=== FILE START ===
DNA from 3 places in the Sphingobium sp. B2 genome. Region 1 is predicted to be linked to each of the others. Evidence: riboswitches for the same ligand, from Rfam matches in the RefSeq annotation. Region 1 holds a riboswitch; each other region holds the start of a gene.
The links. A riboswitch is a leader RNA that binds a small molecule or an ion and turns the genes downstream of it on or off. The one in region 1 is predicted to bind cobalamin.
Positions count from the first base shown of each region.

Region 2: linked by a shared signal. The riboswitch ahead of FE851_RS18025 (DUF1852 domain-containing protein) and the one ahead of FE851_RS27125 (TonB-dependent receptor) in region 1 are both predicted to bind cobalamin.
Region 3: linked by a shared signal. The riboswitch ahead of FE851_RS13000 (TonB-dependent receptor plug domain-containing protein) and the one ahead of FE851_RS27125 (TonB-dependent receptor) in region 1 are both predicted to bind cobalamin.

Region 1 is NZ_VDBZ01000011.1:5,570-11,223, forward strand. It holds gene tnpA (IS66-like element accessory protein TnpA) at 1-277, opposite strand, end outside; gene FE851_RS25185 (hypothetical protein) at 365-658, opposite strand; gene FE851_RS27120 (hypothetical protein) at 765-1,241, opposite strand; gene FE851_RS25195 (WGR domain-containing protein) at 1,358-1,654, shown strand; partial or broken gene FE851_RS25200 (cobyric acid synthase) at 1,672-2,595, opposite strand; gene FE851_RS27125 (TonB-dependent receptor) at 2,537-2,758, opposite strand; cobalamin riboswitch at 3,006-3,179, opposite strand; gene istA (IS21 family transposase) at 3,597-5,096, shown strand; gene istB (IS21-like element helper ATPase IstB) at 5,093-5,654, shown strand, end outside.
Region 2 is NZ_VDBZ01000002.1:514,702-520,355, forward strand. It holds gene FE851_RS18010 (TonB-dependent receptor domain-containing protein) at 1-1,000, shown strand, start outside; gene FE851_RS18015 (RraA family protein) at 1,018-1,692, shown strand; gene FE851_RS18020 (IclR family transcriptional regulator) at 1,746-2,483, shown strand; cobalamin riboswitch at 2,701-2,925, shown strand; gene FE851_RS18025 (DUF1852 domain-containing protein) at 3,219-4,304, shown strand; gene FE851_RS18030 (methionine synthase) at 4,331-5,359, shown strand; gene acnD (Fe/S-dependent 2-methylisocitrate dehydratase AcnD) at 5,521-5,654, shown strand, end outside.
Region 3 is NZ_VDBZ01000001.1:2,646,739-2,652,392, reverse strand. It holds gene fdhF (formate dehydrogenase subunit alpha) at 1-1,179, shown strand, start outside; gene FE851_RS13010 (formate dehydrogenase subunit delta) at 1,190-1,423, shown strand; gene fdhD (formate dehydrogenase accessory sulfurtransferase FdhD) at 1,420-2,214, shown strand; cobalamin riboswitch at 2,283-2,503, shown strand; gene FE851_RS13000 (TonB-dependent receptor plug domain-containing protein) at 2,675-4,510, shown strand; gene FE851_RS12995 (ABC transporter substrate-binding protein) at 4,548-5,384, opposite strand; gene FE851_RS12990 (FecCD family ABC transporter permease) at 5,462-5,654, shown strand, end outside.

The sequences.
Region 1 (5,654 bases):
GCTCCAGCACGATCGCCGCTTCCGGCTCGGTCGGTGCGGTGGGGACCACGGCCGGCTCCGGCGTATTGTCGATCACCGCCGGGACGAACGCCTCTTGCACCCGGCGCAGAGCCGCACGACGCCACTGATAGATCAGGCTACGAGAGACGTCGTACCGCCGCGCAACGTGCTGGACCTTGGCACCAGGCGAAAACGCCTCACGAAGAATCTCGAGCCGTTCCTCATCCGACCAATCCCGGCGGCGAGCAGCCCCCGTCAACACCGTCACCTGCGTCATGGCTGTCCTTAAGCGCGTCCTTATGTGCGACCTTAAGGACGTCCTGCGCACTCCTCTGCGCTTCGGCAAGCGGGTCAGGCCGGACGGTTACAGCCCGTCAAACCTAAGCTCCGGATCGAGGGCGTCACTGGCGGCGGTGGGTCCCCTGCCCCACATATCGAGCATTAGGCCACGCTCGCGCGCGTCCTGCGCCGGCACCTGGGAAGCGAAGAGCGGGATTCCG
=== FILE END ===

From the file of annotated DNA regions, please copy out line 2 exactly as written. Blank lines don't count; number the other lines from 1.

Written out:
The links. A riboswitch is a leader RNA that binds a small molecule or an ion and turns the genes downstream of it on or off. The one in region 1 is predicted to bind cobalamin.